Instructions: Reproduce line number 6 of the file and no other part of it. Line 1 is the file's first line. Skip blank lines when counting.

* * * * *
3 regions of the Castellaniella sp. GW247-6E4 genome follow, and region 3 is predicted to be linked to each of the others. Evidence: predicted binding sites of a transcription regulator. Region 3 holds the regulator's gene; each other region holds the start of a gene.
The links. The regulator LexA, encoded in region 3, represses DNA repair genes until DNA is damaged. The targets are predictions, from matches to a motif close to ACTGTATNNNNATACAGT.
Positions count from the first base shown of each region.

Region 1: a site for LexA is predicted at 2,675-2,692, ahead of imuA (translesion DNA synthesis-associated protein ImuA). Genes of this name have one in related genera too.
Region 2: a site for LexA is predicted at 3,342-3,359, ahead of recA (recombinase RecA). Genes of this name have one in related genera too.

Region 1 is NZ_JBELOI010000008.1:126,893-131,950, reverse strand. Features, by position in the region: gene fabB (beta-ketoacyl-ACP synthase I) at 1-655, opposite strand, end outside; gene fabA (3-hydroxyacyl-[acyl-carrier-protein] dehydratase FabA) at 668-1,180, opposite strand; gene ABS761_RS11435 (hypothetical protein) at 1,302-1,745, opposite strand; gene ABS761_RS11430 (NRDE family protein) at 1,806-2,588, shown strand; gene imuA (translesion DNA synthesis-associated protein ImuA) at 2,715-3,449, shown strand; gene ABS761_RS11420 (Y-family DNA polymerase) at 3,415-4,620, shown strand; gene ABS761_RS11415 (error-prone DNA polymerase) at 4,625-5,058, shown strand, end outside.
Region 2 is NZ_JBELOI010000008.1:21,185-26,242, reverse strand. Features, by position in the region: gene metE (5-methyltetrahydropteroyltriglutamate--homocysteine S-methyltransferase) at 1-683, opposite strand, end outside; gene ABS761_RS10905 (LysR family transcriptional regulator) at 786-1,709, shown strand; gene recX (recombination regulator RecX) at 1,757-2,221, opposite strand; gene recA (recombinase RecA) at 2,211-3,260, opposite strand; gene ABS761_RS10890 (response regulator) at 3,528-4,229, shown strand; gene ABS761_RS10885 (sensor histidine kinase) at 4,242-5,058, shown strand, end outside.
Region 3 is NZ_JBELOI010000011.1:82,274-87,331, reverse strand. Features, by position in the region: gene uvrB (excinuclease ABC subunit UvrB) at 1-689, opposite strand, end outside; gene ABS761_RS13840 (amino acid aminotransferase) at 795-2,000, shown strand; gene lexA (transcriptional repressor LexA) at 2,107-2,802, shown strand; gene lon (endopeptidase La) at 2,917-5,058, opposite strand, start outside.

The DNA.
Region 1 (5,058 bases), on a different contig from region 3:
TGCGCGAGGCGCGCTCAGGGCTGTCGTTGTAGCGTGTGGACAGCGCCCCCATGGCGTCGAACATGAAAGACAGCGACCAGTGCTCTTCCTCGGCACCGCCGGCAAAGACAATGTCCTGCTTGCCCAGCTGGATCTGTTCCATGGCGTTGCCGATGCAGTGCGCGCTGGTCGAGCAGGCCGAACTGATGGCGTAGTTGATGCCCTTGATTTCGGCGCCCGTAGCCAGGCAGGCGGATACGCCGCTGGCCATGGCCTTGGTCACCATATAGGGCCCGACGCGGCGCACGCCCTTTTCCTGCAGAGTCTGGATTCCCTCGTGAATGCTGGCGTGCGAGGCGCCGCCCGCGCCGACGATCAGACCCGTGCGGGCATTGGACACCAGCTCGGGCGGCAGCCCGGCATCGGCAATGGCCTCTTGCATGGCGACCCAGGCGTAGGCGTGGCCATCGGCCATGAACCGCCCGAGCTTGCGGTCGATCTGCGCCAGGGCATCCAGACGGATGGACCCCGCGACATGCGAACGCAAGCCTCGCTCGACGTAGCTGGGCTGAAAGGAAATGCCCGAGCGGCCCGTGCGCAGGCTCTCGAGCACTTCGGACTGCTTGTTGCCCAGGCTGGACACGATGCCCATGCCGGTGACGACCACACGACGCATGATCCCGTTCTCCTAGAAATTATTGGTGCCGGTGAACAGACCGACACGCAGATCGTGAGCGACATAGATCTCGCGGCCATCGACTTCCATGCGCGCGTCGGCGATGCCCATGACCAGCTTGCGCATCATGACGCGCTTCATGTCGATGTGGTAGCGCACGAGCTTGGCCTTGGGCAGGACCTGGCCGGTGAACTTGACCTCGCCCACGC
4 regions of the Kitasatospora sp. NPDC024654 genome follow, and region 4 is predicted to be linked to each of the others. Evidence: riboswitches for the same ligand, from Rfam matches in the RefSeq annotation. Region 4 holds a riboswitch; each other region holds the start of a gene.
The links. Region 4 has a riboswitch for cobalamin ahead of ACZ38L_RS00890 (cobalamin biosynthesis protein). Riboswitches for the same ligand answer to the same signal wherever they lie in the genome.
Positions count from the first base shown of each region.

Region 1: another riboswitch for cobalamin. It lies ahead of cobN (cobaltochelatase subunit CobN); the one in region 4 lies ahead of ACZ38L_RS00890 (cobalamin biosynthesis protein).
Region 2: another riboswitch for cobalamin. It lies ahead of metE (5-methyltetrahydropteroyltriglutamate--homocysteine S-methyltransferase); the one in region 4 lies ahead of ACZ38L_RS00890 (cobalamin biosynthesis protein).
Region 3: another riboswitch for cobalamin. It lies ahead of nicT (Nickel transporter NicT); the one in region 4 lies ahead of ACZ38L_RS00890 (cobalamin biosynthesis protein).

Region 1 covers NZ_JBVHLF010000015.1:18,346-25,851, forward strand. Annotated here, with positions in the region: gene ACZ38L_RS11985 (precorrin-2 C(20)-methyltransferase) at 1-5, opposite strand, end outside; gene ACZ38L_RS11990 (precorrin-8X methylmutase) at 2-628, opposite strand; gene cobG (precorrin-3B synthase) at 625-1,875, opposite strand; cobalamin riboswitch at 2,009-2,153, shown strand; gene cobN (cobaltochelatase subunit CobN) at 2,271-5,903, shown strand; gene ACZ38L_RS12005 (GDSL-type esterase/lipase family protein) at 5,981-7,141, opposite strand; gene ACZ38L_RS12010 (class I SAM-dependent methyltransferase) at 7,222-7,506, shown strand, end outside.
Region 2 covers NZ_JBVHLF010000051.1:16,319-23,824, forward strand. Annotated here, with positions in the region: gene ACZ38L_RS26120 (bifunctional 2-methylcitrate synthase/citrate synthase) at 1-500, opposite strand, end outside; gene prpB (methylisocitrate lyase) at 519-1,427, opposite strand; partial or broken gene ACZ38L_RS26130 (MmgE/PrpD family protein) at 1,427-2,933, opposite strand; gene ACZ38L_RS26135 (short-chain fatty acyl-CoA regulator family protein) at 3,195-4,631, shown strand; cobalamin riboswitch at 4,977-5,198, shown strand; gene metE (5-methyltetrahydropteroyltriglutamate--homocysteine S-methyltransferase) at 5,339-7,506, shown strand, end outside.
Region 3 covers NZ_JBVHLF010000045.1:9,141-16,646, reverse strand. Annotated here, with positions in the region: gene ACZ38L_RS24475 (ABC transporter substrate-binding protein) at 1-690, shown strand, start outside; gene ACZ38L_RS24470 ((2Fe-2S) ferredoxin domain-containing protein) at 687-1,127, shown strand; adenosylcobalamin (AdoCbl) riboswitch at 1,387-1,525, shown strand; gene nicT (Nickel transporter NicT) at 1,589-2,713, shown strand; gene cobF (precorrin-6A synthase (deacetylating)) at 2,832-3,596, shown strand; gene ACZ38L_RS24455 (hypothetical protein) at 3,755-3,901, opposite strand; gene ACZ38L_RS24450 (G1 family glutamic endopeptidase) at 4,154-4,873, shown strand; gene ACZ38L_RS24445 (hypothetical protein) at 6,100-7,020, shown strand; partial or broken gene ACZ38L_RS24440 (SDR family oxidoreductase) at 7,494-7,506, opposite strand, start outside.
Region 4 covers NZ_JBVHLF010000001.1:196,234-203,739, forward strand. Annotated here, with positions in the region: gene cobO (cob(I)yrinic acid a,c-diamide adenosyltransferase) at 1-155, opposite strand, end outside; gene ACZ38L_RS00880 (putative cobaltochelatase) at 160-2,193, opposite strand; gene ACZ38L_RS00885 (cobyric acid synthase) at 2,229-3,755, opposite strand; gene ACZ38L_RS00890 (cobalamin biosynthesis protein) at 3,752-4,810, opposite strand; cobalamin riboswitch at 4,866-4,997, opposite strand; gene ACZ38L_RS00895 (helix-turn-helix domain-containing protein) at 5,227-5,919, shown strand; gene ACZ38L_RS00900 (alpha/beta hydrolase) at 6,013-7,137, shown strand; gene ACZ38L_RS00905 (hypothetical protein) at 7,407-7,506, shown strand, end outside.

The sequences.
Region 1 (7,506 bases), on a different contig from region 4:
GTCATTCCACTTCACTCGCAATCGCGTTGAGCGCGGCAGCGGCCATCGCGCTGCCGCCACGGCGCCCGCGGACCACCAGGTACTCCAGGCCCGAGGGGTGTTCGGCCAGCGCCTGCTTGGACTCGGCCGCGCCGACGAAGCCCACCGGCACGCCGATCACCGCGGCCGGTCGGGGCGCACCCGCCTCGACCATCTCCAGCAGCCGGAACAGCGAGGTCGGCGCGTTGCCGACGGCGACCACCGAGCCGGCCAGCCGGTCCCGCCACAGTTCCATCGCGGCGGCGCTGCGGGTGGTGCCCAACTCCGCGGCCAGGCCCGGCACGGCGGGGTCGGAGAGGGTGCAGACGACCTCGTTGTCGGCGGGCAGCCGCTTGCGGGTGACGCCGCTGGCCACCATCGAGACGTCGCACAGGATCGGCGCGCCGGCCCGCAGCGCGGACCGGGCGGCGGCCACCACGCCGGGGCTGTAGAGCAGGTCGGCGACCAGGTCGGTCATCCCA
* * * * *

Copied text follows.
Region 1 is NZ_JBELOI010000008.1:126,893-131,950, reverse strand. Features, by position in the region: gene fabB (beta-ketoacyl-ACP synthase I) at 1-655, opposite strand, end outside; gene fabA (3-hydroxyacyl-[acyl-carrier-protein] dehydratase FabA) at 668-1,180, opposite strand; gene ABS761_RS11435 (hypothetical protein) at 1,302-1,745, opposite strand; gene ABS761_RS11430 (NRDE family protein) at 1,806-2,588, shown strand; gene imuA (translesion DNA synthesis-associated protein ImuA) at 2,715-3,449, shown strand; gene ABS761_RS11420 (Y-family DNA polymerase) at 3,415-4,620, shown strand; gene ABS761_RS11415 (error-prone DNA polymerase) at 4,625-5,058, shown strand, end outside.